Frontline Diplomacy: The Foreign Affairs Oral History Collection of the Association for Diplomatic Studies and Training at the Library of Congress makes available interview transcripts from the oral history archives of the Association for Diplomatic Studies and Training (ADST). These transcripts present a window into the lives of U.S. diplomats and the major diplomatic crisis and issues that the United States faced during the second half of the 20th century and the early part of the 21st. This collection contains eighteen items for Virginia.
The papers of army officer and first U.S. president George Washington (1732-1799) held in the Manuscript Division of the Library of Congress constitute the largest collection of original Washington papers in the world. They consist of approximately 77,000 items accumulated by Washington between 1745 and 1799, including correspondence, diaries, and financial and military records.
This sheet music collection consists of approximately 9,000 items published from 1800 to 1922, although the majority is from 1850 to 1920 [view finding aid for the collection]. The bulk was published in many different cities in the United States, but some of the items bear European imprints. Most of the music is written for voice and piano; a significant minority is instrumental. The collection contains twelve items for Virginia.
James Madison (1751-1836) is one of 23 presidents whose papers are held in the Manuscript Division of the Library of Congress. The Madison Papers consist of approximately 12,000 items, spanning the period 1723-1859, captured in some 37,714 digital images. They document the life of the man who came to be known as the "Father of the Constitution" through correspondence, personal notes, drafts of letters and legislation, an autobiography, legal and financial documents, and his notes on the 1787 federal Constitutional Convention.
The papers of educator, Confederate cartographer and topographical engineer Jedediah Hotchkiss (1828-1899) span the years 1835-1908, with the bulk of the material dating from 1875 to 1898. They consist of approximately 20,000 items, most digitally scanned from 61 microfilm reels, although some account books and other financial records of Sara Anne Comfort Hotchkiss, which had never been microfilmed, were digitized from the originals. The papers reflect Jedediah Hotchkiss's varied activities as a student, geologist, lecturer, school teacher, engineer, soldier, and historian.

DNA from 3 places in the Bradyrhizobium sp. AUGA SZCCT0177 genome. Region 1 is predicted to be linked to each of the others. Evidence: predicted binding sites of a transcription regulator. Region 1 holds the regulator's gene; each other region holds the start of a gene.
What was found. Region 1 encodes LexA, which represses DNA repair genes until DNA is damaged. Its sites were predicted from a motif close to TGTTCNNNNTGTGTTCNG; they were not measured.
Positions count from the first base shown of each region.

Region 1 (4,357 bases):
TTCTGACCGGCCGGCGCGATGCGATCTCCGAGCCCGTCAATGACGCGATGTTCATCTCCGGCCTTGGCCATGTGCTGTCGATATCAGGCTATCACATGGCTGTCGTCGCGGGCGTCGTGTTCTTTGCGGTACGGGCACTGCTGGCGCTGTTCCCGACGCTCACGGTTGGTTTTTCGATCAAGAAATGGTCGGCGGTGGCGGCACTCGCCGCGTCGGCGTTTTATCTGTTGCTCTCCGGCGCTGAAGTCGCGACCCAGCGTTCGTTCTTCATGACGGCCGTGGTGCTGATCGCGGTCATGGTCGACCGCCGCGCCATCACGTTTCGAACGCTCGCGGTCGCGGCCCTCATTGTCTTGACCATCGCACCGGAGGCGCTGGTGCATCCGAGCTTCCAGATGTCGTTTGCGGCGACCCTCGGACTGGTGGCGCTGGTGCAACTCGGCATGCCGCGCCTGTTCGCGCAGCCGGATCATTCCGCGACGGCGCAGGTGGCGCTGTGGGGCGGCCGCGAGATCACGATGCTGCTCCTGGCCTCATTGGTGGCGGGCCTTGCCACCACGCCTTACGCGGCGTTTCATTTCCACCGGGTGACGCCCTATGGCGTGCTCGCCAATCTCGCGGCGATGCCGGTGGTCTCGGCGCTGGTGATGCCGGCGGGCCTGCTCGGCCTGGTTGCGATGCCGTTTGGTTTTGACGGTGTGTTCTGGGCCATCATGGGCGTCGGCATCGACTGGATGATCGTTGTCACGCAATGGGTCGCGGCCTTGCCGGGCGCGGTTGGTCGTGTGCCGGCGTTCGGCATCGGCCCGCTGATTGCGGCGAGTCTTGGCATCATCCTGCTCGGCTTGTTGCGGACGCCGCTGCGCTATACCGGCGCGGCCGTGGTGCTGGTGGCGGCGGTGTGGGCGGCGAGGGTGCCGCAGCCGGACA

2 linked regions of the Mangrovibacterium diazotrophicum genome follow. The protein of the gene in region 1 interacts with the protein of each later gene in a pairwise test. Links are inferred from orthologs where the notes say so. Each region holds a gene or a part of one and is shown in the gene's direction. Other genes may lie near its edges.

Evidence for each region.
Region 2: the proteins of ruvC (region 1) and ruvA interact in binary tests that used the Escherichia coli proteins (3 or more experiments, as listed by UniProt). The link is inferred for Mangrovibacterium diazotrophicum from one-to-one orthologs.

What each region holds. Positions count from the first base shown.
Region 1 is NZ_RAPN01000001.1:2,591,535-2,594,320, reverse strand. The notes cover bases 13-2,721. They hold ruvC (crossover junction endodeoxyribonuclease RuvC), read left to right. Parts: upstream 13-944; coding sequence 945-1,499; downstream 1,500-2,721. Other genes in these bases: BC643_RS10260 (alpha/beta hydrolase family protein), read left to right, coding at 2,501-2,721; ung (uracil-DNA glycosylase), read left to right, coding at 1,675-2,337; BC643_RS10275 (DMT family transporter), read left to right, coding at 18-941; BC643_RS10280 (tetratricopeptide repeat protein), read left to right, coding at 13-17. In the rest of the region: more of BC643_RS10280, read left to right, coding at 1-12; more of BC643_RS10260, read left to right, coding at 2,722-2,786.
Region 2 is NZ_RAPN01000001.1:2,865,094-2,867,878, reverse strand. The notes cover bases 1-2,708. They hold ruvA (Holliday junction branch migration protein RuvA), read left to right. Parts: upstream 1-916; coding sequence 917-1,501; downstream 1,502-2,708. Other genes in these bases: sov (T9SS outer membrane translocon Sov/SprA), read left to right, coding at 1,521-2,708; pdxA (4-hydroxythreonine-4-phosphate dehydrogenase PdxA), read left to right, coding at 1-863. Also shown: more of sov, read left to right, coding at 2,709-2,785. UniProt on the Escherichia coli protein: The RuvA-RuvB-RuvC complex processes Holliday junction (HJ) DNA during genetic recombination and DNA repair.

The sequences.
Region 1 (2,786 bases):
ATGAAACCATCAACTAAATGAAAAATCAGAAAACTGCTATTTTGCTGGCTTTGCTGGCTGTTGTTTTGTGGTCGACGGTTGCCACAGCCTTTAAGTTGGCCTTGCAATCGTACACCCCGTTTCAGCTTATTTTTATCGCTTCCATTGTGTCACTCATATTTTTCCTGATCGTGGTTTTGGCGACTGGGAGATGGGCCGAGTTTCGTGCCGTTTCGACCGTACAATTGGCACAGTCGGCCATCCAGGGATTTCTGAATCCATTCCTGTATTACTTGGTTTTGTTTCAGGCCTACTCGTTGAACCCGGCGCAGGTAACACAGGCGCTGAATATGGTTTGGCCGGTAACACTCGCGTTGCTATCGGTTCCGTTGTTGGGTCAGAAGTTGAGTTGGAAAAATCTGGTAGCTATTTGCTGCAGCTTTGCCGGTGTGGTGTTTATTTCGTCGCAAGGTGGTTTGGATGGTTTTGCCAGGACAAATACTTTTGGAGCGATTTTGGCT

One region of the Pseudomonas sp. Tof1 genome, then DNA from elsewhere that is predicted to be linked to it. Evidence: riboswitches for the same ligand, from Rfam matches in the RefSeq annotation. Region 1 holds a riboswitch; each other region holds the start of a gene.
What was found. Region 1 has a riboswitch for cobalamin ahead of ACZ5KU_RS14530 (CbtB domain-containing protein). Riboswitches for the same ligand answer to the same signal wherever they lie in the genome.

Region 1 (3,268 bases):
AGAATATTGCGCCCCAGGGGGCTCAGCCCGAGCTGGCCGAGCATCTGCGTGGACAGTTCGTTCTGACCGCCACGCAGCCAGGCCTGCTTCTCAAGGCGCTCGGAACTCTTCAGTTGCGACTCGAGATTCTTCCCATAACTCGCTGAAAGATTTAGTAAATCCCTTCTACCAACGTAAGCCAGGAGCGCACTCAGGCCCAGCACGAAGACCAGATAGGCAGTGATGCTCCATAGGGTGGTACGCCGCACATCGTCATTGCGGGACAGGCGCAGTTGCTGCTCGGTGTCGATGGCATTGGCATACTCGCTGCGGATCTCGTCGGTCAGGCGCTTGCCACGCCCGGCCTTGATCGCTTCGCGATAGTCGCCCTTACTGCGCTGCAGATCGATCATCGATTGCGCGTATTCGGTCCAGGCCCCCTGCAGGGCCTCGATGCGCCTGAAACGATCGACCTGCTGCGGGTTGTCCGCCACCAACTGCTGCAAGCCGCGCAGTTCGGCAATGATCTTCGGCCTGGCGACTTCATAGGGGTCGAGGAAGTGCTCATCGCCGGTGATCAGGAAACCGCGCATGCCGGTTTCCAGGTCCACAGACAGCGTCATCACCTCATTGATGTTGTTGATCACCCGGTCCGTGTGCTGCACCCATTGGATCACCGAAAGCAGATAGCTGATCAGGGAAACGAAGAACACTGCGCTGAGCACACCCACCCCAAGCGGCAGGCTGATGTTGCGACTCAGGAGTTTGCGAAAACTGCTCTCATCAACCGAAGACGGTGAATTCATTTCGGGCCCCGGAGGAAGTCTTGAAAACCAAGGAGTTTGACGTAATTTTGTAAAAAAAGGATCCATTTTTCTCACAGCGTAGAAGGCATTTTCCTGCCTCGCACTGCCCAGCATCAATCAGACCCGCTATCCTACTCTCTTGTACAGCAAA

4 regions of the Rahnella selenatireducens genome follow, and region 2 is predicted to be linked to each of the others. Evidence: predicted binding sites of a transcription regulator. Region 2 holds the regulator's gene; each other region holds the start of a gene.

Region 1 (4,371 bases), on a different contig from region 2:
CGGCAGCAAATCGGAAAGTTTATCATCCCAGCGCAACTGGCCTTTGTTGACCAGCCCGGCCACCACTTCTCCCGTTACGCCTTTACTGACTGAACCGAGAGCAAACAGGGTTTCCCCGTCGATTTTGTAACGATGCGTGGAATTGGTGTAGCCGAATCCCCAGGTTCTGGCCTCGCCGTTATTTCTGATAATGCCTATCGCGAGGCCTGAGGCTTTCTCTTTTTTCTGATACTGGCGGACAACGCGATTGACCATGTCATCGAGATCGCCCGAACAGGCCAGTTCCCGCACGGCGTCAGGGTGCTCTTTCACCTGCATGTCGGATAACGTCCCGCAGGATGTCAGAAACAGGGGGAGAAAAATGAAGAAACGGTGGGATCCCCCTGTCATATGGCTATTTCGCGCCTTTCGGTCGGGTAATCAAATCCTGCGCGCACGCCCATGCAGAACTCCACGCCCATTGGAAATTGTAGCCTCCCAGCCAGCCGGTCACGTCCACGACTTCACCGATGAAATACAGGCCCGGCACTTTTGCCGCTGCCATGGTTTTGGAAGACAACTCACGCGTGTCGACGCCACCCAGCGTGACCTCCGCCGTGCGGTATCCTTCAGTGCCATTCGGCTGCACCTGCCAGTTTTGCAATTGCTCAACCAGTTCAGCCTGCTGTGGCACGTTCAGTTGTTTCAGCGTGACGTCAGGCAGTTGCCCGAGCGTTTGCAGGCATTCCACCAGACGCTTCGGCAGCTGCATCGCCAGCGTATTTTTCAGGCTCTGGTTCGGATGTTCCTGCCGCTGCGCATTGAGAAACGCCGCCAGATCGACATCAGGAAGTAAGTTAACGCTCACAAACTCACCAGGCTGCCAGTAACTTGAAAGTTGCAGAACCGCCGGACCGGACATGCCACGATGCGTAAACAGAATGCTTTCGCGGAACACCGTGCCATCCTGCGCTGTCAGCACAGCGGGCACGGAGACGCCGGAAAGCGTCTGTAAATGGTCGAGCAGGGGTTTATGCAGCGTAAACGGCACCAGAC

The Songs of America presentation allows you to explore American history as documented in the work of some of our country's greatest composers, poets, scholars, and performers. From popular and traditional songs, to poetic art songs and sacred music, the relationship of song to historical events from the nation's founding to the present is highlighted through more than 80,000 online items. The user can listen to digitized recordings, watch performances of artists interpreting and commenting on American song, and view sheet music, manuscripts, and historic copyright submissions online. The site also includes biographies, essays and curated content, interactive maps, a timeline and teaching resources offering context and expert analysis to the source material. The collection contains more than 300 items pertaining to Virginia.
The papers of educator, lecturer, suffragist, and civil rights activist Mary Church Terrell (1863-1954) consist of approximately 13,000 documents, comprising 25,323 images, all of which were digitized from 34 reels of previously produced microfilm. Spanning the years 1851 to 1962, with the bulk of the material concentrated in the period 1886-1954, the collection contains diaries, correspondence, printed matter, clippings, and speeches and writings, primarily focusing on Terrell's career as an advocate of women's rights and equal treatment of African Americans.